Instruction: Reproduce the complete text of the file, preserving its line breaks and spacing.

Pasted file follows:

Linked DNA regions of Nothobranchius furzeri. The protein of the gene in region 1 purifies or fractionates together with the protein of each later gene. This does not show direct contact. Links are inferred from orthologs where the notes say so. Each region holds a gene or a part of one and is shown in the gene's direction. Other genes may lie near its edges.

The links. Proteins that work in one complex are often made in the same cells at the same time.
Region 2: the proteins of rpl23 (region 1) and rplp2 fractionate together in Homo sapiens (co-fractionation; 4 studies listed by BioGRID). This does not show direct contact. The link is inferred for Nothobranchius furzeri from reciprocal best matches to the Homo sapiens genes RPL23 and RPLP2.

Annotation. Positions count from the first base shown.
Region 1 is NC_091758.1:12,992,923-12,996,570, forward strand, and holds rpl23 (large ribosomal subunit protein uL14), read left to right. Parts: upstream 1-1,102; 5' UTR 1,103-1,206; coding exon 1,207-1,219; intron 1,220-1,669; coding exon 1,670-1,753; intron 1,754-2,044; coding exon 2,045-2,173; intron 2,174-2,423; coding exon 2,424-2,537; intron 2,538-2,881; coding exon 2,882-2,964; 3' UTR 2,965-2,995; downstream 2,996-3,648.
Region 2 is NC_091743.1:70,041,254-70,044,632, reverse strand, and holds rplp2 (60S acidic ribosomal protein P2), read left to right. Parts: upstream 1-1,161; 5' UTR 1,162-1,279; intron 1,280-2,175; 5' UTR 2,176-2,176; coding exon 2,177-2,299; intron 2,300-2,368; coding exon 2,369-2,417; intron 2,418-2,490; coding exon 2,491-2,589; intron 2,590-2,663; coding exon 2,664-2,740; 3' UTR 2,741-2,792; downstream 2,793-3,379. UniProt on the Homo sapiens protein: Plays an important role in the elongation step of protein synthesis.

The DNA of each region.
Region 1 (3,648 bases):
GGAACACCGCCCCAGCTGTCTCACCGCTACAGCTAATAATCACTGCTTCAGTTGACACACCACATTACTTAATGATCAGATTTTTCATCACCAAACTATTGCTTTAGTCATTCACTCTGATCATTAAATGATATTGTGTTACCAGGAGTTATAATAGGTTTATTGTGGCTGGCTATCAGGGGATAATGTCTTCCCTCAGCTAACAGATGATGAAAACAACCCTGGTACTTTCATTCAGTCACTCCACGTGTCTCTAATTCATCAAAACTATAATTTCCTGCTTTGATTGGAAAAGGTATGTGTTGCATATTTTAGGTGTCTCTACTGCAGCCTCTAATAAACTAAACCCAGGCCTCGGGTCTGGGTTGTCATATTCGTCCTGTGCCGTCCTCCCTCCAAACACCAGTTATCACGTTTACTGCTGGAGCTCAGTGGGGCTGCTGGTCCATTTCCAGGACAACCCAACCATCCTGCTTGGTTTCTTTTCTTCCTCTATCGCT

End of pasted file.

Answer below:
Linked DNA regions of Nothobranchius furzeri. The protein of the gene in region 1 purifies or fractionates together with the protein of each later gene. This does not show direct contact. Links are inferred from orthologs where the notes say so. Each region holds a gene or a part of one and is shown in the gene's direction. Other genes may lie near its edges.

The links. Proteins that work in one complex are often made in the same cells at the same time.
Region 2: the proteins of rpl23 (region 1) and rplp2 fractionate together in Homo sapiens (co-fractionation; 4 studies listed by BioGRID). This does not show direct contact. The link is inferred for Nothobranchius furzeri from reciprocal best matches to the Homo sapiens genes RPL23 and RPLP2.

Annotation. Positions count from the first base shown.
Region 1 is NC_091758.1:12,992,923-12,996,570, forward strand, and holds rpl23 (large ribosomal subunit protein uL14), read left to right. Parts: upstream 1-1,102; 5' UTR 1,103-1,206; coding exon 1,207-1,219; intron 1,220-1,669; coding exon 1,670-1,753; intron 1,754-2,044; coding exon 2,045-2,173; intron 2,174-2,423; coding exon 2,424-2,537; intron 2,538-2,881; coding exon 2,882-2,964; 3' UTR 2,965-2,995; downstream 2,996-3,648.
Region 2 is NC_091743.1:70,041,254-70,044,632, reverse strand, and holds rplp2 (60S acidic ribosomal protein P2), read left to right. Parts: upstream 1-1,161; 5' UTR 1,162-1,279; intron 1,280-2,175; 5' UTR 2,176-2,176; coding exon 2,177-2,299; intron 2,300-2,368; coding exon 2,369-2,417; intron 2,418-2,490; coding exon 2,491-2,589; intron 2,590-2,663; coding exon 2,664-2,740; 3' UTR 2,741-2,792; downstream 2,793-3,379. UniProt on the Homo sapiens protein: Plays an important role in the elongation step of protein synthesis.

The DNA of each region.
Region 1 (3,648 bases):
GGAACACCGCCCCAGCTGTCTCACCGCTACAGCTAATAATCACTGCTTCAGTTGACACACCACATTACTTAATGATCAGATTTTTCATCACCAAACTATTGCTTTAGTCATTCACTCTGATCATTAAATGATATTGTGTTACCAGGAGTTATAATAGGTTTATTGTGGCTGGCTATCAGGGGATAATGTCTTCCCTCAGCTAACAGATGATGAAAACAACCCTGGTACTTTCATTCAGTCACTCCACGTGTCTCTAATTCATCAAAACTATAATTTCCTGCTTTGATTGGAAAAGGTATGTGTTGCATATTTTAGGTGTCTCTACTGCAGCCTCTAATAAACTAAACCCAGGCCTCGGGTCTGGGTTGTCATATTCGTCCTGTGCCGTCCTCCCTCCAAACACCAGTTATCACGTTTACTGCTGGAGCTCAGTGGGGCTGCTGGTCCATTTCCAGGACAACCCAACCATCCTGCTTGGTTTCTTTTCTTCCTCTATCGCT